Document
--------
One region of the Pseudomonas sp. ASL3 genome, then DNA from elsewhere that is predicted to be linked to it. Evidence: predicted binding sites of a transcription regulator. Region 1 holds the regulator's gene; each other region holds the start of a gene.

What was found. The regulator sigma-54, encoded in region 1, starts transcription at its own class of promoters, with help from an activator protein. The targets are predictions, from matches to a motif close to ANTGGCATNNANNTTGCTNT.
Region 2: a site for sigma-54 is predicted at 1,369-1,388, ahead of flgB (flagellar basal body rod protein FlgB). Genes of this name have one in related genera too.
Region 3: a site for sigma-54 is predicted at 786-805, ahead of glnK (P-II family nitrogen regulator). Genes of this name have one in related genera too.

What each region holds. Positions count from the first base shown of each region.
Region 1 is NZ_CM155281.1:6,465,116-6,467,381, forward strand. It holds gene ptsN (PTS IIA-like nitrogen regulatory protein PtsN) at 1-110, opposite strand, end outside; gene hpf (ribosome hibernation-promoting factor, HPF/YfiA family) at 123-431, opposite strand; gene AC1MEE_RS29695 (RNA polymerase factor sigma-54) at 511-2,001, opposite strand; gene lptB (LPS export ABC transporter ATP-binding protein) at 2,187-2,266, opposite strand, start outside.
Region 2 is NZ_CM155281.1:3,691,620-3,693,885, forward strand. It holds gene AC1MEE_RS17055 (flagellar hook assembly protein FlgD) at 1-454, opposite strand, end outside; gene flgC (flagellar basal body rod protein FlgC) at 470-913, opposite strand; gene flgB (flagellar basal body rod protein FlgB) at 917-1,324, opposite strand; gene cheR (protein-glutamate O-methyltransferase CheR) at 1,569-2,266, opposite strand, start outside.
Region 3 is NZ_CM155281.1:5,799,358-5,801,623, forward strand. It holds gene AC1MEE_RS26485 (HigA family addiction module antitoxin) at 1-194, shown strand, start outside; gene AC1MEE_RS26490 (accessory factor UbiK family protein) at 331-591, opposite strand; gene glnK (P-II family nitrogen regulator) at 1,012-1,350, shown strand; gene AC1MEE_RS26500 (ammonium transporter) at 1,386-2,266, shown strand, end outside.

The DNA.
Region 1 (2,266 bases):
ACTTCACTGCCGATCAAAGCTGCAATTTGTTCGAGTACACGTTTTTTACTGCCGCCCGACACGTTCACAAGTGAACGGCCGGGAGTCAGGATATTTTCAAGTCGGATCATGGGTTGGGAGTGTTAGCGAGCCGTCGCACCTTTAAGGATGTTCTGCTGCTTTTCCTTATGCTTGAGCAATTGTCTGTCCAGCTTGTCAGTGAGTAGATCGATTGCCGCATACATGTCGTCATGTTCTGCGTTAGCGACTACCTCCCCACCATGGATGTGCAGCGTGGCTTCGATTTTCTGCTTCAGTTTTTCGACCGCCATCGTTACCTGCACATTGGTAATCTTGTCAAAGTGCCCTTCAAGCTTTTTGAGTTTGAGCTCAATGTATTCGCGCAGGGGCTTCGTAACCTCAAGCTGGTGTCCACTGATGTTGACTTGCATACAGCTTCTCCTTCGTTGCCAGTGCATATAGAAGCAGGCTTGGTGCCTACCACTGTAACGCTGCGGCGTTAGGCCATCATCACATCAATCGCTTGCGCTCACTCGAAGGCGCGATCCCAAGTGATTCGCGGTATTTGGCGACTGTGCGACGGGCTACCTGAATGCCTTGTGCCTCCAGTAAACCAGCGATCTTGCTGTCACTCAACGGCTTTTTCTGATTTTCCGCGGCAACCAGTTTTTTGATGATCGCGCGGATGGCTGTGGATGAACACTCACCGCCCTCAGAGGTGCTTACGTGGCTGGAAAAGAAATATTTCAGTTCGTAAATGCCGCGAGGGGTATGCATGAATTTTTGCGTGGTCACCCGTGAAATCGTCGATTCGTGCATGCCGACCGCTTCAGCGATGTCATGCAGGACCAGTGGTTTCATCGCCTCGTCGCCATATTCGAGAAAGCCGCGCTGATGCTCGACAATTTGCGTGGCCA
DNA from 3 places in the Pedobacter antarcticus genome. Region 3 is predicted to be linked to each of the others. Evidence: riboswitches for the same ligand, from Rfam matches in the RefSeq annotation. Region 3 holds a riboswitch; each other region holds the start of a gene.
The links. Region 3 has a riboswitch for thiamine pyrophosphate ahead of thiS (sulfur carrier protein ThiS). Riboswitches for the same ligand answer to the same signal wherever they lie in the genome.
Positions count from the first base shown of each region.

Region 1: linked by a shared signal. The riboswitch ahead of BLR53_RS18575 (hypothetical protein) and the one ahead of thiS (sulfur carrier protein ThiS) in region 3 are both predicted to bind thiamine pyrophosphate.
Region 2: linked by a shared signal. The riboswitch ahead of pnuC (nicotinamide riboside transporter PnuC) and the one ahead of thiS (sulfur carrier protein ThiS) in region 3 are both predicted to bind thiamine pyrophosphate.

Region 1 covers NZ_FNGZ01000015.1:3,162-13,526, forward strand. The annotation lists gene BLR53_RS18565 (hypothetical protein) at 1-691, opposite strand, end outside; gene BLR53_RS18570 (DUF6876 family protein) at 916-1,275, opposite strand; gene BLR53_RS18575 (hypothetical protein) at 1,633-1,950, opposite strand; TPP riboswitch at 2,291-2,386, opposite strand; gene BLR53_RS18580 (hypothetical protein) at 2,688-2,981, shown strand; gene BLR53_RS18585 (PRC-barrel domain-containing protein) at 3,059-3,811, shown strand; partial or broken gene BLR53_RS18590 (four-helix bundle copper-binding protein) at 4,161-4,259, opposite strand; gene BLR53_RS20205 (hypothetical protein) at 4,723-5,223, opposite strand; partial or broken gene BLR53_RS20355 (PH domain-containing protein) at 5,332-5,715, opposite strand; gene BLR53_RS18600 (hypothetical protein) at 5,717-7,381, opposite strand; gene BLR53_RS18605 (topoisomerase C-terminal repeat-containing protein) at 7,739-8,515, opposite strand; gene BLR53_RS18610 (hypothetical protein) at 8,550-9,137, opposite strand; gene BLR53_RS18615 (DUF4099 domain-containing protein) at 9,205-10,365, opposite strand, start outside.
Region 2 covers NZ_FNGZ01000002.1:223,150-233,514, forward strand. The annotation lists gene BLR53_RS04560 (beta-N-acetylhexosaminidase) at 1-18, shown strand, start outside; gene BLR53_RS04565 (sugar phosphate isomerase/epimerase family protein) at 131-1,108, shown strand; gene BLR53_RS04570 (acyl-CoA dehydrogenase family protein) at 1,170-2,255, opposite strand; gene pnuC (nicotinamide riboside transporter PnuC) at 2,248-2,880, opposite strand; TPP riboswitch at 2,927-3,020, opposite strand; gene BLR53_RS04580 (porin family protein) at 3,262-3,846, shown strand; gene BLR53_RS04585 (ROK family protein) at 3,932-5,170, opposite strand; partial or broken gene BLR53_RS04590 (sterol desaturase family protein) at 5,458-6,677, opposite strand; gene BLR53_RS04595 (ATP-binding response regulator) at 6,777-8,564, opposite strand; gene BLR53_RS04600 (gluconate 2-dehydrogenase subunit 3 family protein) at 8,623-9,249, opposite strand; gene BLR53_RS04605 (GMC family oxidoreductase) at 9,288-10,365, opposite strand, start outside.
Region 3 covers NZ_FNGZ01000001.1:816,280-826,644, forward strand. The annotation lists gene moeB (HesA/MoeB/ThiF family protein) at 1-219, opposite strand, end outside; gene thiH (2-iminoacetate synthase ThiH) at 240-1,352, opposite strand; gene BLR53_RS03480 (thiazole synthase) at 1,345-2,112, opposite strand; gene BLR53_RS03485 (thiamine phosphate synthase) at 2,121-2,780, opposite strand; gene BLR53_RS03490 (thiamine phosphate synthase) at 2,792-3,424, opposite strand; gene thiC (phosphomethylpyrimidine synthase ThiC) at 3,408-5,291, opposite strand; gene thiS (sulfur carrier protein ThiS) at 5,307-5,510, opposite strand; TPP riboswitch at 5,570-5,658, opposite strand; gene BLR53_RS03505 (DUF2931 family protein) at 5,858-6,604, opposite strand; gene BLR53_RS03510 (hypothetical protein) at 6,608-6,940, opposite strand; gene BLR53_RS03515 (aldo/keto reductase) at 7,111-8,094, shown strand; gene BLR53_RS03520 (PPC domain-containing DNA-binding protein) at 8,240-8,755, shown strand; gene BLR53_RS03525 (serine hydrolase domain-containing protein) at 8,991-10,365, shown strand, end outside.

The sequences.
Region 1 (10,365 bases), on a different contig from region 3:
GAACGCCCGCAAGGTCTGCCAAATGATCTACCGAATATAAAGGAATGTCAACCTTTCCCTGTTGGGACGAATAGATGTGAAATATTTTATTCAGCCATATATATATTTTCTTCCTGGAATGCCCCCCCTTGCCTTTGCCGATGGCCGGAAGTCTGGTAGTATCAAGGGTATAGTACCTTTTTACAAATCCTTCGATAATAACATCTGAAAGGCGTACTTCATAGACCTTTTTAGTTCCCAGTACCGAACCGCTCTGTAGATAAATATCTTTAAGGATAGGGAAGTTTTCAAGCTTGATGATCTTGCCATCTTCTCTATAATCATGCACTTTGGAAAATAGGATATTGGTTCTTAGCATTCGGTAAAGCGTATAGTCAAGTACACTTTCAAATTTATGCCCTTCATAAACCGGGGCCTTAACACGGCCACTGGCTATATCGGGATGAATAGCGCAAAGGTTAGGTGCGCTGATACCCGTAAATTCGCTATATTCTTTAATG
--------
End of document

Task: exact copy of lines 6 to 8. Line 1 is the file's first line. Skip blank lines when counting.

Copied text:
Region 1 is NZ_CM155281.1:6,465,116-6,467,381, forward strand. It holds gene ptsN (PTS IIA-like nitrogen regulatory protein PtsN) at 1-110, opposite strand, end outside; gene hpf (ribosome hibernation-promoting factor, HPF/YfiA family) at 123-431, opposite strand; gene AC1MEE_RS29695 (RNA polymerase factor sigma-54) at 511-2,001, opposite strand; gene lptB (LPS export ABC transporter ATP-binding protein) at 2,187-2,266, opposite strand, start outside.
Region 2 is NZ_CM155281.1:3,691,620-3,693,885, forward strand. It holds gene AC1MEE_RS17055 (flagellar hook assembly protein FlgD) at 1-454, opposite strand, end outside; gene flgC (flagellar basal body rod protein FlgC) at 470-913, opposite strand; gene flgB (flagellar basal body rod protein FlgB) at 917-1,324, opposite strand; gene cheR (protein-glutamate O-methyltransferase CheR) at 1,569-2,266, opposite strand, start outside.
Region 3 is NZ_CM155281.1:5,799,358-5,801,623, forward strand. It holds gene AC1MEE_RS26485 (HigA family addiction module antitoxin) at 1-194, shown strand, start outside; gene AC1MEE_RS26490 (accessory factor UbiK family protein) at 331-591, opposite strand; gene glnK (P-II family nitrogen regulator) at 1,012-1,350, shown strand; gene AC1MEE_RS26500 (ammonium transporter) at 1,386-2,266, shown strand, end outside.